However, the hard work of tax reform is now underway. House Ways & Means Chairman Dave Camp (R-Mich.) and Senate Finance Committee Chairman Max BaucusMax BaucusChanging of the guard at DC’s top lobby firm GOP hasn’t reached out to centrist Dem senators Five reasons why Tillerson is likely to get through MORE (D-Mont.) are barnstorming the country to hear directly from Americans – learning first-hand about the inefficiencies of the current system, and how taxpayers will be impacted by an array of proposed reforms.
Ultimately, the most likely feedback they will hear is the need for simplification of a system that has simply grown too complex for most Americans to understand, with damaging consequences to the nation’s economy. The tax code’s byzantine complexity costs business and individuals hundreds of billions in compliance. The IRS's National Taxpayer Advocate estimated that individual and business taxpayers spend 6.1 billion hours to complete filings. This is money and time wasted.
Not only would a simpler code reduce red tape, it would also level the playing field, create a better economic environment for businesses of all sizes, maintain progressivity, and raise revenues for deficit reduction and urgent investments in our nation’s future.
We often hear talk about simplification from both sides of the political aisle. But there is a lot of confusion about what constitutes tax simplification and several red herrings that would actually make the current system worse.
Simplification should never abandon the principle of progressive taxation. One example of such an approach is the so-called “flat tax.” It sounds simple, but in order to keep tax revenue stable the rate would be considerably higher than the 15 percent rate most taxpayers pay today. That means the majority of Americans would be experience a substantial tax hike in the name of creating a tax code with a single rate.
Also in the mix are political gimmicks such as “return free filing,” in which the IRS would just calculate your taxes for you. Such a system would only hide the inefficiencies and dysfunction of the current system from many Americans, reducing support for the reform that is so desperately needed. In addition, there is an inherent conflict of interest in having the taxman do your taxes: If there’s any question about how to apply the tax code, the IRS is likely to choose the interpretation that brings in more taxes.
If Congress and the Administration are serious about simplifying the tax code, any plan must achieve the following five goals:
1) Tax reform must promote economic efficiency and growth. Pro-growth tax reform will help speed economic recovery, bring unemployment down, and shrink the national debt.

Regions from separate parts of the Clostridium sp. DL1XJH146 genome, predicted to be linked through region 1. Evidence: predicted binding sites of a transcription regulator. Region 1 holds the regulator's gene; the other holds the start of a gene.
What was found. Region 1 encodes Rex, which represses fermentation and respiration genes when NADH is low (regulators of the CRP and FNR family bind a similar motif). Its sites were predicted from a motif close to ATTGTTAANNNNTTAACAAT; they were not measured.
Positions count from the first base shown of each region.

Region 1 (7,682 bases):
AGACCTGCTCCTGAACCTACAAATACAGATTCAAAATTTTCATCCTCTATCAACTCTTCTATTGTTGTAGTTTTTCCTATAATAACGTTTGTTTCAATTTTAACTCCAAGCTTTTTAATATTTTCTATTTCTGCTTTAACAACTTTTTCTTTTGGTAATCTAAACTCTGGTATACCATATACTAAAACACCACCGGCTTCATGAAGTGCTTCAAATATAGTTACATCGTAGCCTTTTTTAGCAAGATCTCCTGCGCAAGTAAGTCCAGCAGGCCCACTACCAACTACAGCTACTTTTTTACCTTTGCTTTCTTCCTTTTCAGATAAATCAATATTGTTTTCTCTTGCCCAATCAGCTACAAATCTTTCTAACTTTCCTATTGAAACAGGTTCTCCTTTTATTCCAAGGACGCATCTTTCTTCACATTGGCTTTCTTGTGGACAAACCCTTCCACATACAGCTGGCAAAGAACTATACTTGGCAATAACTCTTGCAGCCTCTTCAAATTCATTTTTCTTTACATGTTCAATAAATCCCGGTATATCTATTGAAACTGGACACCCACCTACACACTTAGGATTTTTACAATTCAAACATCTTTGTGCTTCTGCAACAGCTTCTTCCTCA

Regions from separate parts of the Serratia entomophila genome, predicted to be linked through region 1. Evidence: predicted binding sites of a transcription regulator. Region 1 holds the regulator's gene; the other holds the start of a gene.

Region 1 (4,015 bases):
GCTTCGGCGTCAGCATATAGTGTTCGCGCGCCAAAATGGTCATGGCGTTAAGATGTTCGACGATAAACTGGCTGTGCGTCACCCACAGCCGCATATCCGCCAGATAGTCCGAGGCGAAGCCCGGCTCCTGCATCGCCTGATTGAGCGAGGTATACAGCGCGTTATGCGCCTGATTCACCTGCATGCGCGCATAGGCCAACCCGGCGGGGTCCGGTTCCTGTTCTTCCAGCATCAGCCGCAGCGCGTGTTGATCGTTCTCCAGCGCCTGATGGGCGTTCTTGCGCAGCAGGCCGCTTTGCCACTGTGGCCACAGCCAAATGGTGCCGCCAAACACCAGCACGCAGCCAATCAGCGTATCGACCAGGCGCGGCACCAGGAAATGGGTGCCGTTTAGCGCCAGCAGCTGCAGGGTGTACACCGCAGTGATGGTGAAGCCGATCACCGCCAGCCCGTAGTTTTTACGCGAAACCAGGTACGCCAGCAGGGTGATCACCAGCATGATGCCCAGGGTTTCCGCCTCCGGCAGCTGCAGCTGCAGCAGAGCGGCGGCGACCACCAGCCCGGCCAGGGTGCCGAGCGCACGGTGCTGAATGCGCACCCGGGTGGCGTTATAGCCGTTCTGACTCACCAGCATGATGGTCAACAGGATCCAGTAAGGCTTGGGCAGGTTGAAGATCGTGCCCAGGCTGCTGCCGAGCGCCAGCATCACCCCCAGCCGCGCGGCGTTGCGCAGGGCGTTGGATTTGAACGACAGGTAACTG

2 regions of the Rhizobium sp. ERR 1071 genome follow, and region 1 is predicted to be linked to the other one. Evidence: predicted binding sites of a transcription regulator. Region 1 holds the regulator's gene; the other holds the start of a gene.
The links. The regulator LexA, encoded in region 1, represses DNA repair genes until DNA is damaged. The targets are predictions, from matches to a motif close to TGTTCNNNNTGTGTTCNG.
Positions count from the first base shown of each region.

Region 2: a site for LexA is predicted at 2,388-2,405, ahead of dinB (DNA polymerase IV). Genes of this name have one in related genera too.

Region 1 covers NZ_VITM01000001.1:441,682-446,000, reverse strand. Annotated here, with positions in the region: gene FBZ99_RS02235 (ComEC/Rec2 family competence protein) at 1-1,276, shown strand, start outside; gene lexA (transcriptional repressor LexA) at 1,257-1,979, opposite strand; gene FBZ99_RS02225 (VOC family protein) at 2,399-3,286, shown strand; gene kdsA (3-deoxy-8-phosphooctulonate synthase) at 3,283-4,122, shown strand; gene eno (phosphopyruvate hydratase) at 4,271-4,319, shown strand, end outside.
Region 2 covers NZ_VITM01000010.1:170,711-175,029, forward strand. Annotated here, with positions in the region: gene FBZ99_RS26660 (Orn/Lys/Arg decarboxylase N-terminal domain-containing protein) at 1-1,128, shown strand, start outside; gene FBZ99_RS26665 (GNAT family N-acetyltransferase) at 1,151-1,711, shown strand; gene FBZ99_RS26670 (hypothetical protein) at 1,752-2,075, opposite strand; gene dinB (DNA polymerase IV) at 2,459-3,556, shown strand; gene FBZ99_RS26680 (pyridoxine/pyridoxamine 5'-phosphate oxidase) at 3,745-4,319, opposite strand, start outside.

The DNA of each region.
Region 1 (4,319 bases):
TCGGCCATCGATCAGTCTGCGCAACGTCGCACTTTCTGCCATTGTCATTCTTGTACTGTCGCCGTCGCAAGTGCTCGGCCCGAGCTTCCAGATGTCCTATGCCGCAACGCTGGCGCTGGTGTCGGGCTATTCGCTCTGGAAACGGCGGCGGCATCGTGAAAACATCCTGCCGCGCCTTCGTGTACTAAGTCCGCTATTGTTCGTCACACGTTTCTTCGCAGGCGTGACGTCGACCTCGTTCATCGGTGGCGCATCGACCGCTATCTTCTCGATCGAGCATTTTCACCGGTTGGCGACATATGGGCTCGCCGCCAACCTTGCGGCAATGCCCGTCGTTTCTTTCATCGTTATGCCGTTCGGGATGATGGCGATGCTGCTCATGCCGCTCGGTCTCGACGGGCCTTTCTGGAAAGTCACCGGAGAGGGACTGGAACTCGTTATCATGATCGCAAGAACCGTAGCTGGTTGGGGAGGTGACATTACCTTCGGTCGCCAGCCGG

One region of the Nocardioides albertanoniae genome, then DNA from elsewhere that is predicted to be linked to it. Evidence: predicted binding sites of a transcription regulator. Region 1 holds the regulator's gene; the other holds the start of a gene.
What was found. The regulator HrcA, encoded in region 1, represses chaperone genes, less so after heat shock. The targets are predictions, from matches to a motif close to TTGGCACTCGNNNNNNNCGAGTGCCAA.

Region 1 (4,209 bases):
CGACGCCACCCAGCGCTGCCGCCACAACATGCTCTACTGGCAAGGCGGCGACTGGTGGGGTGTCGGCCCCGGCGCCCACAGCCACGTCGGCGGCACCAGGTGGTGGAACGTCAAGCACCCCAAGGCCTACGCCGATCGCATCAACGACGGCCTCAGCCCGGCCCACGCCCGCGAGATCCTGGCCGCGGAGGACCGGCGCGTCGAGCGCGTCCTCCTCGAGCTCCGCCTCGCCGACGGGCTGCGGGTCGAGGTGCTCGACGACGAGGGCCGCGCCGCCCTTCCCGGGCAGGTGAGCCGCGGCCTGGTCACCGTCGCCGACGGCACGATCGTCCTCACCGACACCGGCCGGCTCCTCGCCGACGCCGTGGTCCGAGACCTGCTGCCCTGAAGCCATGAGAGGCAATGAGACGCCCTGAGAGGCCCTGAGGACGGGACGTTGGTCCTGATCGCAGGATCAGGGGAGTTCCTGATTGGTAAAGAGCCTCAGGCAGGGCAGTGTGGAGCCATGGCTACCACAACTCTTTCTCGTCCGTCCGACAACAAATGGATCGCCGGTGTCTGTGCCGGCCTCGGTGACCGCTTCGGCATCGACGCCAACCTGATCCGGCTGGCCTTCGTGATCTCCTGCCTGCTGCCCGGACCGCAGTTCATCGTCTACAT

2) Reform needs to reduce the number of tax incentives to lower rates and rebuild the nation’s revenue base. Each tax loophole is fiercely guarded by the special interests whom it benefits. Closing tax breaks en masse will not be easy, but it is essential both to lower tax rates for middle class families today, and to whittle down public debts that imply crippling tax burdens on tomorrow's taxpayers—our children.
3) Our tax system must maintain progressivity. Most tax incentives in the code today make it less progressive, not more. Eliminating many tax incentives and using the savings for lower rates, can, in conjunction with maintaining (and maybe even expanding) the Earned Income Tax Credit, maintain or improve progressivity in the tax code.
4) The IRS needs to take steps to reduce errors and avoidance. Tax law complexity often leads to perverse results. Hiring more IRS enforcement personnel, increasing the amount of third party reporting, and radically simplifying the tax code will help close the tax gap and improve voluntary compliance. Common sense simplification of the code – especially in everyday provisions that impact the average American – can make a real difference, and make tax reform real for most taxpayers.
5) Federal and states rules need to be better aligned. While federal tax reform is probably a heavy enough lift for this Congress, simplification will never be maximized unless federal and state governments can come together to better align their tax systems so as to reduce paperwork, streamline the filing process, and create less opportunity for tax arbitrage.
Simplicity and its many benefits are often overlooked in the tax reform debate, which typically centers on economic and redistributive issues. Simplification should be considered a goal of equal importance and should be made a fundamental test of comprehensive tax reform. A democracy should strive to make tax policy transparent and user-friendly to ordinary citizens, so that it becomes an instrument for promoting common prosperity rather than special privilege.
There is a moment of opportunity in this Congress and this administration to do great good in making our tax system more rational and understandable and effective. We need to seize the moment.
Weinstein is an eight-year veteran of the Clinton administration and served as senior advisor to the Simpson-Bowles Commission. He is currently a senior fellow at the Progressive Policy Institute and directs the Graduate Program in Public Management at The Johns Hopkins University.